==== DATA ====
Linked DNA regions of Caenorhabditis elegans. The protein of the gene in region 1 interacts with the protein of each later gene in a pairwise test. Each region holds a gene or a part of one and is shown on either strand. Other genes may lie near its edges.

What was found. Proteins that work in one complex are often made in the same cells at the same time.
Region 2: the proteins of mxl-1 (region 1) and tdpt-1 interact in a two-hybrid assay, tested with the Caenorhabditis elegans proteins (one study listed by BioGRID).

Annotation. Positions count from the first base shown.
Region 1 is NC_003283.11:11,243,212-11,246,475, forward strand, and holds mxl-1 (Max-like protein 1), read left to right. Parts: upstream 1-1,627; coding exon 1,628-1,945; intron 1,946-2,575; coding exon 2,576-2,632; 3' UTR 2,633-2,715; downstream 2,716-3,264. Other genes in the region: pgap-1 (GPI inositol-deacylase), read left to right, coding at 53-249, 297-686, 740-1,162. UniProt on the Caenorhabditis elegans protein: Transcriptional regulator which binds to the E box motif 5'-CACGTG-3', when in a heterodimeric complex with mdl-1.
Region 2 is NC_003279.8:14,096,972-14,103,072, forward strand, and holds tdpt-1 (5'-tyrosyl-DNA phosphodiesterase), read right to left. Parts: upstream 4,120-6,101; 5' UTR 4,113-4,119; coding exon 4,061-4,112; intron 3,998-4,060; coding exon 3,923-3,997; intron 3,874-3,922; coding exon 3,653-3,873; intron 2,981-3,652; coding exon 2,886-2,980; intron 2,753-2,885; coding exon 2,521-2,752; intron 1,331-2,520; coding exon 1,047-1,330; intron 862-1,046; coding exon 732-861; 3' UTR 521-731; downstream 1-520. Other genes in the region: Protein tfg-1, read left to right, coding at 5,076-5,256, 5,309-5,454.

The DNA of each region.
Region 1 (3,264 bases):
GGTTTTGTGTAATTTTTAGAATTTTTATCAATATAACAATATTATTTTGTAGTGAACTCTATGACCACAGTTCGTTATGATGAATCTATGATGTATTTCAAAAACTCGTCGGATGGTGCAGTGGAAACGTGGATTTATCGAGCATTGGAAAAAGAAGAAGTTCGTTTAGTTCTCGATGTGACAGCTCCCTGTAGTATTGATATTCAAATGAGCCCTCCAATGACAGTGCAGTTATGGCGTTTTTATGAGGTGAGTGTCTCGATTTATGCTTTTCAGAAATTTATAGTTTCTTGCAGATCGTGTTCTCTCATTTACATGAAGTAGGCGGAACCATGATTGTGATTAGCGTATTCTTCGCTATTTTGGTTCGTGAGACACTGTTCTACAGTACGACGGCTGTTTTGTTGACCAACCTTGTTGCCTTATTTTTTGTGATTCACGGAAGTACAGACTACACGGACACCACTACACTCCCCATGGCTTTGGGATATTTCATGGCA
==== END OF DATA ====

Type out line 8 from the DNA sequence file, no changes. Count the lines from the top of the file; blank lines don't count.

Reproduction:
Region 1 (3,264 bases):